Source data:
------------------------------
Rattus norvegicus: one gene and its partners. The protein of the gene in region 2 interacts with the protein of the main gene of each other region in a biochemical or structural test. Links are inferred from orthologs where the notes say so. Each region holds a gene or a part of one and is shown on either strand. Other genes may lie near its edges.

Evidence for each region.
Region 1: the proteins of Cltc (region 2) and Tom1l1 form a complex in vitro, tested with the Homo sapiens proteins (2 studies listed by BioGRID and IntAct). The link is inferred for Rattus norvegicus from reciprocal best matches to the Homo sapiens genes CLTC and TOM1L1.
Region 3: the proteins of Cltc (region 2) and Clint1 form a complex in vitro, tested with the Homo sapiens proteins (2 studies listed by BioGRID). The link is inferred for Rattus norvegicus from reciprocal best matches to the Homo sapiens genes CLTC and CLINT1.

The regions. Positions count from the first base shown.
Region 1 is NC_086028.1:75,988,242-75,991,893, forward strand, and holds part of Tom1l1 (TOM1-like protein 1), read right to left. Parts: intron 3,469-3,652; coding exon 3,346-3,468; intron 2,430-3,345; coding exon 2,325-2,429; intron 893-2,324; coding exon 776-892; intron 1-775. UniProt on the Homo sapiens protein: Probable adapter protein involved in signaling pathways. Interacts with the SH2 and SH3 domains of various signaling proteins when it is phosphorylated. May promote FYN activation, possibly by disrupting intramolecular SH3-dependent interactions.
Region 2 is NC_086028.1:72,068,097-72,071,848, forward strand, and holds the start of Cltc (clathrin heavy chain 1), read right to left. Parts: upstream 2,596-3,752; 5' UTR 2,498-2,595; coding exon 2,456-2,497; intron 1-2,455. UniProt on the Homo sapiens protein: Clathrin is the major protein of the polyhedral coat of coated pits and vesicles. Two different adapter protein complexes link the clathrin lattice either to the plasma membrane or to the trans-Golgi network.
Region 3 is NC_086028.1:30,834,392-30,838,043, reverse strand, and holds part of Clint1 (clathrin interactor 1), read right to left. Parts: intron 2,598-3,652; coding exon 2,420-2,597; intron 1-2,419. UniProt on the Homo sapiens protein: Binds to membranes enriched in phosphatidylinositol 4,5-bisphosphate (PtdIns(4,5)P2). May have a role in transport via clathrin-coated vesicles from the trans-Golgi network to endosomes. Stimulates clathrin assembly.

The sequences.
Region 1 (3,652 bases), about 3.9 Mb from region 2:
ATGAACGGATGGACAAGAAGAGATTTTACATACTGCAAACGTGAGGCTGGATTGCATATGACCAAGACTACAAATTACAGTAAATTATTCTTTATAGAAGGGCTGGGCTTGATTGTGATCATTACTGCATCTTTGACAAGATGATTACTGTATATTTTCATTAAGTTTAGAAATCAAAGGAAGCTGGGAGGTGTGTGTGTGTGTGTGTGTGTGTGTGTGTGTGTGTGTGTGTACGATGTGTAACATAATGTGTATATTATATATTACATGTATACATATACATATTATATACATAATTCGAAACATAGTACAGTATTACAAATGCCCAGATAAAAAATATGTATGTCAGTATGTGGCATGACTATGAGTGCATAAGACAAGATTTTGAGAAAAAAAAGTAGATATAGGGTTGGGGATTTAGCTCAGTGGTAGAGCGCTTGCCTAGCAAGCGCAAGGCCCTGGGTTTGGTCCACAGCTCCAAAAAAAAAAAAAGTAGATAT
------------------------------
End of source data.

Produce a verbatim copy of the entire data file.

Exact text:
Rattus norvegicus: one gene and its partners. The protein of the gene in region 2 interacts with the protein of the main gene of each other region in a biochemical or structural test. Links are inferred from orthologs where the notes say so. Each region holds a gene or a part of one and is shown on either strand. Other genes may lie near its edges.

Evidence for each region.
Region 1: the proteins of Cltc (region 2) and Tom1l1 form a complex in vitro, tested with the Homo sapiens proteins (2 studies listed by BioGRID and IntAct). The link is inferred for Rattus norvegicus from reciprocal best matches to the Homo sapiens genes CLTC and TOM1L1.
Region 3: the proteins of Cltc (region 2) and Clint1 form a complex in vitro, tested with the Homo sapiens proteins (2 studies listed by BioGRID). The link is inferred for Rattus norvegicus from reciprocal best matches to the Homo sapiens genes CLTC and CLINT1.

The regions. Positions count from the first base shown.
Region 1 is NC_086028.1:75,988,242-75,991,893, forward strand, and holds part of Tom1l1 (TOM1-like protein 1), read right to left. Parts: intron 3,469-3,652; coding exon 3,346-3,468; intron 2,430-3,345; coding exon 2,325-2,429; intron 893-2,324; coding exon 776-892; intron 1-775. UniProt on the Homo sapiens protein: Probable adapter protein involved in signaling pathways. Interacts with the SH2 and SH3 domains of various signaling proteins when it is phosphorylated. May promote FYN activation, possibly by disrupting intramolecular SH3-dependent interactions.
Region 2 is NC_086028.1:72,068,097-72,071,848, forward strand, and holds the start of Cltc (clathrin heavy chain 1), read right to left. Parts: upstream 2,596-3,752; 5' UTR 2,498-2,595; coding exon 2,456-2,497; intron 1-2,455. UniProt on the Homo sapiens protein: Clathrin is the major protein of the polyhedral coat of coated pits and vesicles. Two different adapter protein complexes link the clathrin lattice either to the plasma membrane or to the trans-Golgi network.
Region 3 is NC_086028.1:30,834,392-30,838,043, reverse strand, and holds part of Clint1 (clathrin interactor 1), read right to left. Parts: intron 2,598-3,652; coding exon 2,420-2,597; intron 1-2,419. UniProt on the Homo sapiens protein: Binds to membranes enriched in phosphatidylinositol 4,5-bisphosphate (PtdIns(4,5)P2). May have a role in transport via clathrin-coated vesicles from the trans-Golgi network to endosomes. Stimulates clathrin assembly.

The sequences.
Region 1 (3,652 bases), about 3.9 Mb from region 2:
ATGAACGGATGGACAAGAAGAGATTTTACATACTGCAAACGTGAGGCTGGATTGCATATGACCAAGACTACAAATTACAGTAAATTATTCTTTATAGAAGGGCTGGGCTTGATTGTGATCATTACTGCATCTTTGACAAGATGATTACTGTATATTTTCATTAAGTTTAGAAATCAAAGGAAGCTGGGAGGTGTGTGTGTGTGTGTGTGTGTGTGTGTGTGTGTGTGTGTGTACGATGTGTAACATAATGTGTATATTATATATTACATGTATACATATACATATTATATACATAATTCGAAACATAGTACAGTATTACAAATGCCCAGATAAAAAATATGTATGTCAGTATGTGGCATGACTATGAGTGCATAAGACAAGATTTTGAGAAAAAAAAGTAGATATAGGGTTGGGGATTTAGCTCAGTGGTAGAGCGCTTGCCTAGCAAGCGCAAGGCCCTGGGTTTGGTCCACAGCTCCAAAAAAAAAAAAAGTAGATAT